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VOLUME yfY N*. 33 KBNANSVIIXE, NORTH CAROLINA. THURSDAY, AUGUST 22, tlm 1 ?"" **
County Fair Draws Roar-Sept. 23-28, Officers
Rod Committees Named - Premium List Doubled
rat ma Annual Duplin County
Agricultural Fair it scheduled to
open Sept It at 4 p. m. The location
ia changed this year. It is i mile
out of Beulaville on the Lyman
Road behind the BeuJaeHo Tastee
Frees. The change was made to
fasBfcato a midway Urke last
My good friends of Kenansville,
Mr. and Mrs. J. L .'Williams, cele
brated their 54th wedding anniver
sary last week. Lestie and Mrs.
Mary had to celebrate so they spent
the weekend at Carolina Beach.
Lestie says the only trouble with
their celebration was that their dau
ghter, Miss Margaret Williams,
went to chaperene them. Lestie, I
expect that was a good idea, fqr if
Margaret hadn't been along, you
would have slipped I* to a square
^ih . ... a -
imm reminds me of a cute story
that t heard this week about as 80
year old widower marrying ? 84
year eld widow. Tbey seem to he
btaftily happy. But the cute part
oT the story was that when ha pro
posed to her, he told h?- that there
wae a confesSioh that be hist bad to
make She very worrtadir Wfffcpd
what tt could bo. He answer*.
tte ^ n!we4^
ed with are complaining aa the sur
face, but scratching a little deeper,
I believe moat of them am quite
happy about the situation. With
school, band, piano, football. FHA.
Ft A and al of the metres
mixed with lessons, * will be a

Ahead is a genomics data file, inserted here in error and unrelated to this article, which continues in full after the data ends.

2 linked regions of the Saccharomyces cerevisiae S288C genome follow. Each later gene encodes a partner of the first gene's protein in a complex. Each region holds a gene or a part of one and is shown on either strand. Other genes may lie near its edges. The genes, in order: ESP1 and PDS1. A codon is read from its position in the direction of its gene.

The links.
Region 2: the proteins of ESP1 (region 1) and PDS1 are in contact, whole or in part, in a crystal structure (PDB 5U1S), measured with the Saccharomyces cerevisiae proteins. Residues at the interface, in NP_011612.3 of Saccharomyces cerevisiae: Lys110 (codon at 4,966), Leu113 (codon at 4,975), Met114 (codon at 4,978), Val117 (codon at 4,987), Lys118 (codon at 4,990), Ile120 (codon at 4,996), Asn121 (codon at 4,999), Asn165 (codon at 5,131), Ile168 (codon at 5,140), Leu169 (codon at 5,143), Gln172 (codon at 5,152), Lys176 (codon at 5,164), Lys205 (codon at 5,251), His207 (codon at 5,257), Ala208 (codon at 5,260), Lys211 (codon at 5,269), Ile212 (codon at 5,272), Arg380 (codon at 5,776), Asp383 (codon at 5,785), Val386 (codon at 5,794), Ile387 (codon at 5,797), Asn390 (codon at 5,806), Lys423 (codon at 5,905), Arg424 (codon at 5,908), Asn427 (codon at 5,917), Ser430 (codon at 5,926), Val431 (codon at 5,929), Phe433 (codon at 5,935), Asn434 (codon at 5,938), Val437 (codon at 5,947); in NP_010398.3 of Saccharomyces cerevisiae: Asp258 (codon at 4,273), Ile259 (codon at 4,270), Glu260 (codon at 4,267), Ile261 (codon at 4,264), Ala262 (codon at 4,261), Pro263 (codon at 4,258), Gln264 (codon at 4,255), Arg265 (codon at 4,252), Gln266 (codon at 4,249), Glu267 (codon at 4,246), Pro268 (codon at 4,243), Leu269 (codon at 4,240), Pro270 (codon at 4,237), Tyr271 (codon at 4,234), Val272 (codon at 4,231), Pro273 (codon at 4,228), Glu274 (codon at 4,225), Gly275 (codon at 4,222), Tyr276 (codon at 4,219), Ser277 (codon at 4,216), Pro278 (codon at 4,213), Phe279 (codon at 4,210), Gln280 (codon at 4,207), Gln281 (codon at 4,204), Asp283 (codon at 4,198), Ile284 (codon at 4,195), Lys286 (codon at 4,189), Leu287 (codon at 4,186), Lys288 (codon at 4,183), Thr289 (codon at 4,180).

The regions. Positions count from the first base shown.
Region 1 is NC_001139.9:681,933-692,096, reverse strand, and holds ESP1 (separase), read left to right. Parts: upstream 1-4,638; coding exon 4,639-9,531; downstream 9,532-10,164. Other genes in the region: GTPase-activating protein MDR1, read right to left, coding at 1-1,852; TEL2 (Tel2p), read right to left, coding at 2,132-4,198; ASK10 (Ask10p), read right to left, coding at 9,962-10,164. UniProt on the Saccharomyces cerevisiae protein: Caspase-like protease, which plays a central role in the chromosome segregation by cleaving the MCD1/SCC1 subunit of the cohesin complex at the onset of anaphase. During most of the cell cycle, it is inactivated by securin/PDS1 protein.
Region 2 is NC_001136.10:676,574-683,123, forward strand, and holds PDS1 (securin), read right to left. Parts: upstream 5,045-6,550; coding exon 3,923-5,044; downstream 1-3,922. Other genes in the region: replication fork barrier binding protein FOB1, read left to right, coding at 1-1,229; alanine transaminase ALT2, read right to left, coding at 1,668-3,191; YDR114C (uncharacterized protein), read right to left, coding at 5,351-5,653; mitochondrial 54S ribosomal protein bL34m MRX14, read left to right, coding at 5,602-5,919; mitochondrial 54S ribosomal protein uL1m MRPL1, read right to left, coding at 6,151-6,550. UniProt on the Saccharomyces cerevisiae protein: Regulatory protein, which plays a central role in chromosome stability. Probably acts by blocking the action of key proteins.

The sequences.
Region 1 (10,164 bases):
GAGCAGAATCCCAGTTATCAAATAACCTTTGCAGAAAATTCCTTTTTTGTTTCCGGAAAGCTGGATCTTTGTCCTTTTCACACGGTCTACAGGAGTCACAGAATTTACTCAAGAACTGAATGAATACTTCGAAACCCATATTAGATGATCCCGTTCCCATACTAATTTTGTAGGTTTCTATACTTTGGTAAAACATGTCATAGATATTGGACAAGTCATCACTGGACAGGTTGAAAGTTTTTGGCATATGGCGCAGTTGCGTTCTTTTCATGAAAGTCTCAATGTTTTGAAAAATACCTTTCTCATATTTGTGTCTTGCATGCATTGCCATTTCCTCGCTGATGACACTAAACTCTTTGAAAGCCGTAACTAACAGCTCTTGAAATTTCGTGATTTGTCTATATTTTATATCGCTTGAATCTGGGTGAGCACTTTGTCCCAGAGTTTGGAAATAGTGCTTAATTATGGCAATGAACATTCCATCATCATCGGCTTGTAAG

hott, toPPy time for giL
rant FIRST YEAH Of SCHOOL
Weir first year fo school, dear
They are sq small
Guide the one to wham care they go
To see that all
Cannot bo as oagpror aa ?** to
yy^e )f bom ?m?atrqRg? words
Their thoughts may him
To these familiar things of home
A little cake
They meant to eat and then
Forgot to take.
Grant patience to their teacher,
Vision to know
We plants that yield most fragance
adr time to grow.
ff*%t them off to scM tpday.
a? w??mid* tfcm.
AN UNDERSTAND^ HEART.
yean' size and also because it is
This'year the Jayceea have book
ed the Ross Manning Shows, who
will have about twice the midway
that the group had last year. About
20 rides and 45-50 sideshows and
concessions are expected.
The merchants in die area have
literally flocked to the commercial
booths. There has been almost a
50% increase in the number of
booths sold. "As one merchant put
It, when you can have from 10,000
to 50,000 people pass your booth, see
your product and your name and
it only cost $25.00 to $40.00 (depend
ing on the size of the booth) you
can't beat it." It's almost like an
actor having a captive audience. I
thought everyone coming to the
fair would only be interested in the
midway, but the Jaycees have it
arranged so that you have to walk
right past the booths to get to the
midway and the people really re
spond to the commercial booths. "I
wouldn't miss being there for the
world, and it seems there are a kit
of other people who feel the same
way." said one merchant.
The Officers and Committee Chair
man this year are:
Fair Manager C. M. Rumley
Fair Chairman .... Russell Bostic
Treasurer Treasure Rhodes